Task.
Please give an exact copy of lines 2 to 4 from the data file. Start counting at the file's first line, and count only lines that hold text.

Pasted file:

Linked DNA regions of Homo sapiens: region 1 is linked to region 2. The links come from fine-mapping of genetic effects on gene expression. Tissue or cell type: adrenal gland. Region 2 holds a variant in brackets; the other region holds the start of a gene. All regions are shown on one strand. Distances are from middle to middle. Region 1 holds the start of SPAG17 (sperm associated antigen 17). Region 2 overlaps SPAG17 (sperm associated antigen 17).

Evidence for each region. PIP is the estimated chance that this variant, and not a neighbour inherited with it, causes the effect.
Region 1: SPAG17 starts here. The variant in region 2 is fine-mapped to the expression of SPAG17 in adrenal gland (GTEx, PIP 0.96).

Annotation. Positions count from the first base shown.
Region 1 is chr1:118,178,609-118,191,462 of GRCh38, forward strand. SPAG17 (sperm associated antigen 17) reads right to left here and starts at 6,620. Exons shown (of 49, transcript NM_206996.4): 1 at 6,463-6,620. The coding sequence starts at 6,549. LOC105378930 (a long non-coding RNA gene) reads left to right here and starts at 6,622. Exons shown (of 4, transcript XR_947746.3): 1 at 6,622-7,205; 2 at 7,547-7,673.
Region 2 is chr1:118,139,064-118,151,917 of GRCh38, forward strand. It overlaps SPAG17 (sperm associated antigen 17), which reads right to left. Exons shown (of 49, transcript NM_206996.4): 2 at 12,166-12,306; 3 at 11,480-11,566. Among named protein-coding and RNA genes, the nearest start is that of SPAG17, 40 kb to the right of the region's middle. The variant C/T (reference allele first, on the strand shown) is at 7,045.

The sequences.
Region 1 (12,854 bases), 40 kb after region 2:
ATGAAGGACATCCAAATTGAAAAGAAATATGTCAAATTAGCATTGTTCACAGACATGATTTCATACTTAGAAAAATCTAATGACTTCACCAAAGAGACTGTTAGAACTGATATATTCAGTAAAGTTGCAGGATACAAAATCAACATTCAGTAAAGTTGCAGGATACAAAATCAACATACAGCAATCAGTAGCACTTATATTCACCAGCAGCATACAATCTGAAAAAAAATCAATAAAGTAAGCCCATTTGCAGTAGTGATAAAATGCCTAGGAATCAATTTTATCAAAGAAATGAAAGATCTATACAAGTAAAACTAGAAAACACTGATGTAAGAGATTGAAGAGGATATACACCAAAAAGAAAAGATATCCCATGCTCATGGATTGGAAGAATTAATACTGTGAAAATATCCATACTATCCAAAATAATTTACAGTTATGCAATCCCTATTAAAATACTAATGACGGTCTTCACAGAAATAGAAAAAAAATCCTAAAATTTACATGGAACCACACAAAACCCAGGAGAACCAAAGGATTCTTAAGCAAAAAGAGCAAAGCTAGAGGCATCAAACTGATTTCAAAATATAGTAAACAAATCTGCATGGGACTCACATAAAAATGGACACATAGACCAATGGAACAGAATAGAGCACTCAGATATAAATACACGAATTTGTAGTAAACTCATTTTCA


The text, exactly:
Evidence for each region. PIP is the estimated chance that this variant, and not a neighbour inherited with it, causes the effect.
Region 1: SPAG17 starts here. The variant in region 2 is fine-mapped to the expression of SPAG17 in adrenal gland (GTEx, PIP 0.96).

Annotation. Positions count from the first base shown.